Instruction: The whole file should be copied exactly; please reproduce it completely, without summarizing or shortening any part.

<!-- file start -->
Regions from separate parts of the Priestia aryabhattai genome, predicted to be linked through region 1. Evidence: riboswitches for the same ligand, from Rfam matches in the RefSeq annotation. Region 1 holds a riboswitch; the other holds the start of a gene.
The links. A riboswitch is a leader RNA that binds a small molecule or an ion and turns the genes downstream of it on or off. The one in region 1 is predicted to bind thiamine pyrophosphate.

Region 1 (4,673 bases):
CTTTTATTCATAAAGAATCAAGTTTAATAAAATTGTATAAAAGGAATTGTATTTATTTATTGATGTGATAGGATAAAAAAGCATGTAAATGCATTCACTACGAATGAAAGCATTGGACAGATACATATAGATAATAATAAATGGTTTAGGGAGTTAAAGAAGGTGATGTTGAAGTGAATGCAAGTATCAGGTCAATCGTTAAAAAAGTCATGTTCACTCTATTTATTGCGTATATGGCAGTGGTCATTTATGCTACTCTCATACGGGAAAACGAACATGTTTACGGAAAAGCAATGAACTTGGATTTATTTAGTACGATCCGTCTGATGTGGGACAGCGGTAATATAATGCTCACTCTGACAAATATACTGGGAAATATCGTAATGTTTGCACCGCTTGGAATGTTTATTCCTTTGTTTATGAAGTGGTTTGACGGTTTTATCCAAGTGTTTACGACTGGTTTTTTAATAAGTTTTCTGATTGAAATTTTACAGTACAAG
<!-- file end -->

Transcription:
Regions from separate parts of the Priestia aryabhattai genome, predicted to be linked through region 1. Evidence: riboswitches for the same ligand, from Rfam matches in the RefSeq annotation. Region 1 holds a riboswitch; the other holds the start of a gene.
The links. A riboswitch is a leader RNA that binds a small molecule or an ion and turns the genes downstream of it on or off. The one in region 1 is predicted to bind thiamine pyrophosphate.

Region 1 (4,673 bases):
CTTTTATTCATAAAGAATCAAGTTTAATAAAATTGTATAAAAGGAATTGTATTTATTTATTGATGTGATAGGATAAAAAAGCATGTAAATGCATTCACTACGAATGAAAGCATTGGACAGATACATATAGATAATAATAAATGGTTTAGGGAGTTAAAGAAGGTGATGTTGAAGTGAATGCAAGTATCAGGTCAATCGTTAAAAAAGTCATGTTCACTCTATTTATTGCGTATATGGCAGTGGTCATTTATGCTACTCTCATACGGGAAAACGAACATGTTTACGGAAAAGCAATGAACTTGGATTTATTTAGTACGATCCGTCTGATGTGGGACAGCGGTAATATAATGCTCACTCTGACAAATATACTGGGAAATATCGTAATGTTTGCACCGCTTGGAATGTTTATTCCTTTGTTTATGAAGTGGTTTGACGGTTTTATCCAAGTGTTTACGACTGGTTTTTTAATAAGTTTTCTGATTGAAATTTTACAGTACAAG